Two wonderful birds, seen in December have stayed for the New Year in the north of Central Park. An immature Red-Headed Woodpecker at 98th and the West Drive and a Green-Winged Teal, which was first seen on the Harlem Meer, rediscovered on the Reservoir on the Christmas Bird Count, and is now hanging out on the The Pool at 102nd Street. It is nice they have stayed.
They aren't rare birds for the New York area, but they are infrequent visitors to Central Park. So, it's nice to be able to have more than just a brief look at them both. The woodpecker continues to dig out cavities and cache acorns, while the teal, seems happy to hang out with the Mallards.
One of the joys of a warm winter's day is finding an Eastern Red Bat hunting or perched on a tree. While Eastern Red Bats usually hunt at night, they will hunt during the day on a warm winter's day.
Today, was such a day. Erika Piik found one flying in the Maintenance Field which is in The Ramble around 78th Street west of the East Drive. The bat would hunt insects for 30 minutes and then perch for a similar amount of time. It perched once on a tree trunk and once on tree branch. While flying it avoided being eaten by a Cooper's Hawk, not once but twice!
In addition to photographing the bat, I was able to get nice recordings.
After years of research and lobbying, NYC Audubon, along with a consortium of partners has gotten Initiative 1482B, the Bird Safe Glass Bill passed and sent off to the mayor, who is expected to sign the bill into law. NYC Audubon's press release is here.
I'm so proud of the staff, board and members of NYC Audubon. This has been years in the making and included the extensive documentation of bird fatalities by scores of volunteers of Project Safe Flight who created the D-bird database. The hard work has paid off.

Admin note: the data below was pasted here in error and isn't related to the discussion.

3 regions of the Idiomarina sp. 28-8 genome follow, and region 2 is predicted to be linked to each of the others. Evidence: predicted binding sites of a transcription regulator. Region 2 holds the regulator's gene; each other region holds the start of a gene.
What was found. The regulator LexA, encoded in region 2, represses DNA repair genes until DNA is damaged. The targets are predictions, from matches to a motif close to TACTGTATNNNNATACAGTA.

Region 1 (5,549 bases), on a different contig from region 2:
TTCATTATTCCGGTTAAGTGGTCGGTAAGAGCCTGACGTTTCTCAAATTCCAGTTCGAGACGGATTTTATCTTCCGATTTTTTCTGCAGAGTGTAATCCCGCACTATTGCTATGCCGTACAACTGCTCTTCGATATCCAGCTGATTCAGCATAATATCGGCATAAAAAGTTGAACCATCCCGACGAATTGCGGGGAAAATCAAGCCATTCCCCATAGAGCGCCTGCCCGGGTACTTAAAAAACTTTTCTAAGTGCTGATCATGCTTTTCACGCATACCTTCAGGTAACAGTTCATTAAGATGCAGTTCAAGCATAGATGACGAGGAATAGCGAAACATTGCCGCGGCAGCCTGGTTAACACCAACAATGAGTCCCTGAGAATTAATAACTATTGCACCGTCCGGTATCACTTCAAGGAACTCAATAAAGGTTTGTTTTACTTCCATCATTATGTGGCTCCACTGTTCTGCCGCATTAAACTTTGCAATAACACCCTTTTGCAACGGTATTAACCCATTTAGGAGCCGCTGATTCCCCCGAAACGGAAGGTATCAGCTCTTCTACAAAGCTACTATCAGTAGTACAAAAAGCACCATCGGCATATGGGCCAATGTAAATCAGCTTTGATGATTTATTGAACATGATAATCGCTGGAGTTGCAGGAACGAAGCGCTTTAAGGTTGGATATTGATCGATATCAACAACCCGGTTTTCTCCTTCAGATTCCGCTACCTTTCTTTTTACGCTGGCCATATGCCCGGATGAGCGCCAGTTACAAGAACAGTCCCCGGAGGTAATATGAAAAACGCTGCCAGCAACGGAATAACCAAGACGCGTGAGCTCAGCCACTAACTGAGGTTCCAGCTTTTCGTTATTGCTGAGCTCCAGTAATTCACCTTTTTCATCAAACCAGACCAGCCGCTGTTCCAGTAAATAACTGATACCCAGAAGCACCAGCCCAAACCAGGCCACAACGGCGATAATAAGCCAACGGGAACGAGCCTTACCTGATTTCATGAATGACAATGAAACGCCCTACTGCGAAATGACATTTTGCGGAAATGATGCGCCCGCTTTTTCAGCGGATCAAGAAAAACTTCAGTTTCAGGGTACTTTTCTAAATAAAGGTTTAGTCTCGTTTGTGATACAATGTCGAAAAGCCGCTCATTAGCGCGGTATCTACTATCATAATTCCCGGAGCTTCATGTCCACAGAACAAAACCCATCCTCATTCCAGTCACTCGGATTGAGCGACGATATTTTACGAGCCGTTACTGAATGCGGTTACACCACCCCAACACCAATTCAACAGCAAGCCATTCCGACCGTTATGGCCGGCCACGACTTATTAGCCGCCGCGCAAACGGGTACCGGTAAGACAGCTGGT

For about a week a Red-headed Woodpecker has been reported in Central Park. I finally got a chance to see it on Saturday. Like most of the Red-headed Woodpeckers we get in Manhattan, it is an immature bird, without a red head. It has selected a stand of oak trees west of ball field number 2 in the North Meadow and east of light W9802. (If you don't know the "secret code" of the park street lights, this decodes as W=West Drive, 98=98th Street, 02=the second street light in the block.)
Red-headed Woodpeckers excavate cavities and then store nuts in them. If this one behaves like ones we've had in previous years, it should be fun to watch this activity through the winter.
I caught up with Pale Male on Wednesday on one of his favorite window railings at 73rd Street and Fifth Avenue. The days have gotten short and soon he and Octavia will be working on the nest for next season. Last year, there were no reports of anyone seeing Pale Male and Octavia copulate and the eggs didn't hatch. Let's hope for a more productive 2020.
A Great Horned Owl was found in Central Park today. I came late in the day so I could see the fly out. By the time I arrived the owl, which had been harassed by Blujays, was now high in a tree and tough to photograph. But the owl moved now and then, and I got some good looks. I was able to see the owl preen, do some pre-flight stretches, and then fly out.
It's been cold enough that owls will soon be migrating through Central Park, so I always look at a set of pines in the Arthur Ross Pinetum this time of year. I heard a squirrel cry, and instead of an owl I found this young Cooper's Hawk, who quickly went after a bird and made a meal of it.
An Eastern Bluebird was seen in the West 80s of Central Park of Central Park on Friday (and again on Saturday). It's the state bird of New York. This once-prolific bird had a sharp decline of population due to nesting cavity competition from European Starlings and House Sparrows. Nest box programs started in the 1960s and 1970s have helped the species population numbers to improve but it remains an infrequent visitor to Central Park.